- J.J. Wheeling
Les "Couteaux de Chasse Pistolets" and Other Legendary Dumonthier Innovations
I’ve mentioned, in earlier blogs, my joy when I stumble upon a new idea or inspiration befitting my story’s time period of which I was ignorant. In this case, my husband and I were in New Orleans for a convention. One afternoon, we had time to walk around some of the antique stores in the city’s historic district. In one particular antique store, I stumbled upon one of the most interesting weapons I had ever seen. When I asked for more information, the store owner gave me enough to further my investigation on-line.
As it happened, simply Googling the manufacturer’s name produced a weapon for sale, along with a pretty decent historical description. Here’s what I’ve been able to put together, which, as it was meant to be, helped make it part of my story.
19th Century Bayonet vs. Hunting Sword
Hunting sword guns and knife guns had been in use for a few centuries in Europe by the time of my story. As it turns out, knives attached to guns are known as bayonets, and are different from guns attached to knives or axes. Historically, there were numerous varieties: Polish ax guns, German knife and sword pistols, Indian pistol katars, a Georgian knife pistol with a spring-loaded blade (like our modern-day switchblades) and even a Belgian pepperbox with stiletto blade.
Joseph-Celestin Dumonthier was a French innovator of weaponry who was patenting his designs in the 1840s. His early designs were called “couteaux de chasse pistolets” or “knives with hunting pistols,” and they were primarily used to dispatch downed animals after hunting. In the 1860s and ‘70s, he patented a “cane gun,” a sort of walking-stick gun, with a breech firing system also known as a “quarter turn.” He patented the cane gun in 1871, but patents only lasted for 20 years, so as early as 1891 copies and systems similar to his were manufactured at a furious rate. One weapons company in particular, Verney-Carron from Saint Etienne, France, manufactured cane guns inspired by Dumonthier’s weapons.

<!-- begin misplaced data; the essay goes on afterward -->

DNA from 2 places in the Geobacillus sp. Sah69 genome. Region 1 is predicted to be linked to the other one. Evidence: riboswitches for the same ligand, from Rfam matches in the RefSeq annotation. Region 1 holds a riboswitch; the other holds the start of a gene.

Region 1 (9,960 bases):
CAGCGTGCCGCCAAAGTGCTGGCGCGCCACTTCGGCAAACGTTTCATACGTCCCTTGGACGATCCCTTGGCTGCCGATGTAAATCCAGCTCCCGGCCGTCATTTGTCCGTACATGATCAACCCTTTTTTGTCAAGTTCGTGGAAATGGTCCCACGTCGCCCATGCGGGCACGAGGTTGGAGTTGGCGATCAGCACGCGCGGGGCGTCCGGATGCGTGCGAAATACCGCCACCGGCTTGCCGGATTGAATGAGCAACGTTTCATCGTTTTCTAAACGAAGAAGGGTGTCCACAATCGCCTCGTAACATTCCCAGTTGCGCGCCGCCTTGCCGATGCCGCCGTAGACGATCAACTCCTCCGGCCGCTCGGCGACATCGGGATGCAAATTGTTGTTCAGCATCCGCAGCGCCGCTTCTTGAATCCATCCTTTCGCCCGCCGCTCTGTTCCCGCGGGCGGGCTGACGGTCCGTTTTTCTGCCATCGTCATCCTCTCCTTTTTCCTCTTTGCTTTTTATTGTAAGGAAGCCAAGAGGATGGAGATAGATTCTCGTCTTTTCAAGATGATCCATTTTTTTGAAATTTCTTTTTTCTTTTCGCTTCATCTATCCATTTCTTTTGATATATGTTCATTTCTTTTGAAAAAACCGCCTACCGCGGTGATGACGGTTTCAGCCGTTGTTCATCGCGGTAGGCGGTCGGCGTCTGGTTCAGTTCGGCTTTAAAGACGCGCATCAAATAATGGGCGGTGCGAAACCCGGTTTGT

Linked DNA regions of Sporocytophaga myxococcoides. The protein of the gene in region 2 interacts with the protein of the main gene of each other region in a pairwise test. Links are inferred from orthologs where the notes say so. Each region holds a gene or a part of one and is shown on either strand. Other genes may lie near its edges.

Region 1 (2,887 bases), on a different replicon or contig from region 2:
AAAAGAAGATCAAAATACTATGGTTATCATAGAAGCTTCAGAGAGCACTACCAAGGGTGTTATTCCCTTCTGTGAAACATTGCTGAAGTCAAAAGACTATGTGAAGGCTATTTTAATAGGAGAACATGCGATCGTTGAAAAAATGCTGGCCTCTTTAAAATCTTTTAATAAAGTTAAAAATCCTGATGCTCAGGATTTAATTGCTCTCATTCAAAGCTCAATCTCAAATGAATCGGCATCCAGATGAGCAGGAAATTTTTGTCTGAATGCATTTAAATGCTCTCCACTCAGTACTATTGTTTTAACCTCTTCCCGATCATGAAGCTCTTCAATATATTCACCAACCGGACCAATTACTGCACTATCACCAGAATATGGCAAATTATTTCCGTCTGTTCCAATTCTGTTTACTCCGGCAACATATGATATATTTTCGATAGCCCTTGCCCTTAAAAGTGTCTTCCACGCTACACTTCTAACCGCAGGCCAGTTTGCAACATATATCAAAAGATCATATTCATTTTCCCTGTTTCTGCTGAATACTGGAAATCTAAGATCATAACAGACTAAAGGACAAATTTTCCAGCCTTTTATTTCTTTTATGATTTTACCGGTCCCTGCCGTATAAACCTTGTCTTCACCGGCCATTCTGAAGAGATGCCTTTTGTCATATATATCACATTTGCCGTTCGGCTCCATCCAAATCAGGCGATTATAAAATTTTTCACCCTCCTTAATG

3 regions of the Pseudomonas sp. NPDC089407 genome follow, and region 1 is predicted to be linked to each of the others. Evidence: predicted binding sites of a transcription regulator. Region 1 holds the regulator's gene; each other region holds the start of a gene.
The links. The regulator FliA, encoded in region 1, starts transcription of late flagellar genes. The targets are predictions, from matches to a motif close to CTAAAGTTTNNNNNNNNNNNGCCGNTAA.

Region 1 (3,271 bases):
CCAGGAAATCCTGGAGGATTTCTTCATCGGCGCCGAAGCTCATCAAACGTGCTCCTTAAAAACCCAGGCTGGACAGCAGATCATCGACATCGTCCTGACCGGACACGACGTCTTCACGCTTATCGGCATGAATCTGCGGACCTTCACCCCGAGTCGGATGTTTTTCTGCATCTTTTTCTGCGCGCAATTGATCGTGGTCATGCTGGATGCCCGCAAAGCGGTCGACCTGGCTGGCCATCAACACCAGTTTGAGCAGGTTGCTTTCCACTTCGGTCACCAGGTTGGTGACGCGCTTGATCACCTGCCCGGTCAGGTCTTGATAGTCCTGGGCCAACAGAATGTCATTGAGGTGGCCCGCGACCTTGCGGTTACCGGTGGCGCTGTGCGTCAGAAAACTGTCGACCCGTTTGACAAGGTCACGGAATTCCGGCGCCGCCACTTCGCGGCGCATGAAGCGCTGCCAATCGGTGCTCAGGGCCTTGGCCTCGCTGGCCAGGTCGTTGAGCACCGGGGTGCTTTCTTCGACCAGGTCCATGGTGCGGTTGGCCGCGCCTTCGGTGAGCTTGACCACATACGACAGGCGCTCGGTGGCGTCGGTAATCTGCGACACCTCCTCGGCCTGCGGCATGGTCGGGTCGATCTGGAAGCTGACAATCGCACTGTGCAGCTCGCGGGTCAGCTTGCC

The American Navy developed a .54 caliber, single-shot, smoothbore, Elgin pistol equipped with an 11.5-inch Bowie knife blade in 1838, intended to be used by boarding parties (I’d imagine it would also be useful to guard against being boarded as well). Only 150 were made and were used in the US Civil War but were unpopular. They were replaced by the M1860 Cutlass which remained in service until the 1940s.
Some of these Elgin pistols ended up in civilian hands and made their mark in the Old West. This is where one’s imagination can get revved up!
It was a Dumonthier dagger gun that I saw in the New Orleans antique shop. It had a carved-ivory handle and spring triggers that dropped into place when initiated. Each trigger fired a single-shot black powder ball from either side of the dagger. The barrels were short and stubby, so accuracy wasn’t the point. The idea was that the dagger would provide just enough protection to allow the user to reload or was a last-ditch tool.
The New Orleans antique dealer wanted a hefty sum for his prize so I had to pass but the inspiration it gave me was invaluable!